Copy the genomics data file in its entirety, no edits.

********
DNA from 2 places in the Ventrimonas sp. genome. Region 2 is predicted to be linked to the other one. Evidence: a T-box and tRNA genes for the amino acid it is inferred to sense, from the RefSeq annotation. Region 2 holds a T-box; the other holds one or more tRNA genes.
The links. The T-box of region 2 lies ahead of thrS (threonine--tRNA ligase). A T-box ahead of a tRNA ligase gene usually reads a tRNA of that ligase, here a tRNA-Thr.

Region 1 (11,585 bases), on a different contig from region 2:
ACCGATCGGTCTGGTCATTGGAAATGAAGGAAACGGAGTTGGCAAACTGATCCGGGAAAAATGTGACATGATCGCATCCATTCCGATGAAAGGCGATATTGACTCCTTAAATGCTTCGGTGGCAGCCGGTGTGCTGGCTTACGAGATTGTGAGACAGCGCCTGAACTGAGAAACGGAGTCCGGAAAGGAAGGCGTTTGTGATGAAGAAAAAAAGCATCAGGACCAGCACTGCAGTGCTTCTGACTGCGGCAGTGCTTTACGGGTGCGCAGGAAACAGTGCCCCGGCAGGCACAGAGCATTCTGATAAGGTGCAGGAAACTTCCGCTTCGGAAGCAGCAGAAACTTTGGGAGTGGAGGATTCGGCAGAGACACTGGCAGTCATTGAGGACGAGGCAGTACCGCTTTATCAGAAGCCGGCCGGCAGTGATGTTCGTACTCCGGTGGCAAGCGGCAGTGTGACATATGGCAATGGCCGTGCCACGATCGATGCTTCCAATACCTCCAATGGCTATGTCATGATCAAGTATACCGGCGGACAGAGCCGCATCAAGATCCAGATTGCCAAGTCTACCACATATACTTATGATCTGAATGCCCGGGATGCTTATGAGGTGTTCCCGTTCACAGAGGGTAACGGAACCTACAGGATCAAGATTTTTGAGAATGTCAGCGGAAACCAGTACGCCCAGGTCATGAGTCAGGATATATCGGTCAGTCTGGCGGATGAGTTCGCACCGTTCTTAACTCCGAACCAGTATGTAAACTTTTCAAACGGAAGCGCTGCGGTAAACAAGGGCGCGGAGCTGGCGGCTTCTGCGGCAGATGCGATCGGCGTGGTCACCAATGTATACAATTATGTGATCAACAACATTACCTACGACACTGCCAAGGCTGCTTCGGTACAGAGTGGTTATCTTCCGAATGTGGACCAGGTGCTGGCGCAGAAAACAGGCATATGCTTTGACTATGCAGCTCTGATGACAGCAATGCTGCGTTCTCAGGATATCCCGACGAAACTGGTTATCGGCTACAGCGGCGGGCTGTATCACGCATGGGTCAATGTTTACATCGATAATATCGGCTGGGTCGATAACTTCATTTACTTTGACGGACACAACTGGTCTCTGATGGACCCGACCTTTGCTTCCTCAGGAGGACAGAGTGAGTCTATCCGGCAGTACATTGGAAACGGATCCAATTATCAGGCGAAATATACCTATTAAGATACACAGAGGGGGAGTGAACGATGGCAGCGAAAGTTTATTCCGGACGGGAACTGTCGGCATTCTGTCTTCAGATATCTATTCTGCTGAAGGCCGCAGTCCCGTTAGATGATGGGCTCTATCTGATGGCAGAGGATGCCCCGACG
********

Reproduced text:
DNA from 2 places in the Ventrimonas sp. genome. Region 2 is predicted to be linked to the other one. Evidence: a T-box and tRNA genes for the amino acid it is inferred to sense, from the RefSeq annotation. Region 2 holds a T-box; the other holds one or more tRNA genes.
The links. The T-box of region 2 lies ahead of thrS (threonine--tRNA ligase). A T-box ahead of a tRNA ligase gene usually reads a tRNA of that ligase, here a tRNA-Thr.

Region 1 (11,585 bases), on a different contig from region 2:
ACCGATCGGTCTGGTCATTGGAAATGAAGGAAACGGAGTTGGCAAACTGATCCGGGAAAAATGTGACATGATCGCATCCATTCCGATGAAAGGCGATATTGACTCCTTAAATGCTTCGGTGGCAGCCGGTGTGCTGGCTTACGAGATTGTGAGACAGCGCCTGAACTGAGAAACGGAGTCCGGAAAGGAAGGCGTTTGTGATGAAGAAAAAAAGCATCAGGACCAGCACTGCAGTGCTTCTGACTGCGGCAGTGCTTTACGGGTGCGCAGGAAACAGTGCCCCGGCAGGCACAGAGCATTCTGATAAGGTGCAGGAAACTTCCGCTTCGGAAGCAGCAGAAACTTTGGGAGTGGAGGATTCGGCAGAGACACTGGCAGTCATTGAGGACGAGGCAGTACCGCTTTATCAGAAGCCGGCCGGCAGTGATGTTCGTACTCCGGTGGCAAGCGGCAGTGTGACATATGGCAATGGCCGTGCCACGATCGATGCTTCCAATACCTCCAATGGCTATGTCATGATCAAGTATACCGGCGGACAGAGCCGCATCAAGATCCAGATTGCCAAGTCTACCACATATACTTATGATCTGAATGCCCGGGATGCTTATGAGGTGTTCCCGTTCACAGAGGGTAACGGAACCTACAGGATCAAGATTTTTGAGAATGTCAGCGGAAACCAGTACGCCCAGGTCATGAGTCAGGATATATCGGTCAGTCTGGCGGATGAGTTCGCACCGTTCTTAACTCCGAACCAGTATGTAAACTTTTCAAACGGAAGCGCTGCGGTAAACAAGGGCGCGGAGCTGGCGGCTTCTGCGGCAGATGCGATCGGCGTGGTCACCAATGTATACAATTATGTGATCAACAACATTACCTACGACACTGCCAAGGCTGCTTCGGTACAGAGTGGTTATCTTCCGAATGTGGACCAGGTGCTGGCGCAGAAAACAGGCATATGCTTTGACTATGCAGCTCTGATGACAGCAATGCTGCGTTCTCAGGATATCCCGACGAAACTGGTTATCGGCTACAGCGGCGGGCTGTATCACGCATGGGTCAATGTTTACATCGATAATATCGGCTGGGTCGATAACTTCATTTACTTTGACGGACACAACTGGTCTCTGATGGACCCGACCTTTGCTTCCTCAGGAGGACAGAGTGAGTCTATCCGGCAGTACATTGGAAACGGATCCAATTATCAGGCGAAATATACCTATTAAGATACACAGAGGGGGAGTGAACGATGGCAGCGAAAGTTTATTCCGGACGGGAACTGTCGGCATTCTGTCTTCAGATATCTATTCTGCTGAAGGCCGCAGTCCCGTTAGATGATGGGCTCTATCTGATGGCAGAGGATGCCCCGACG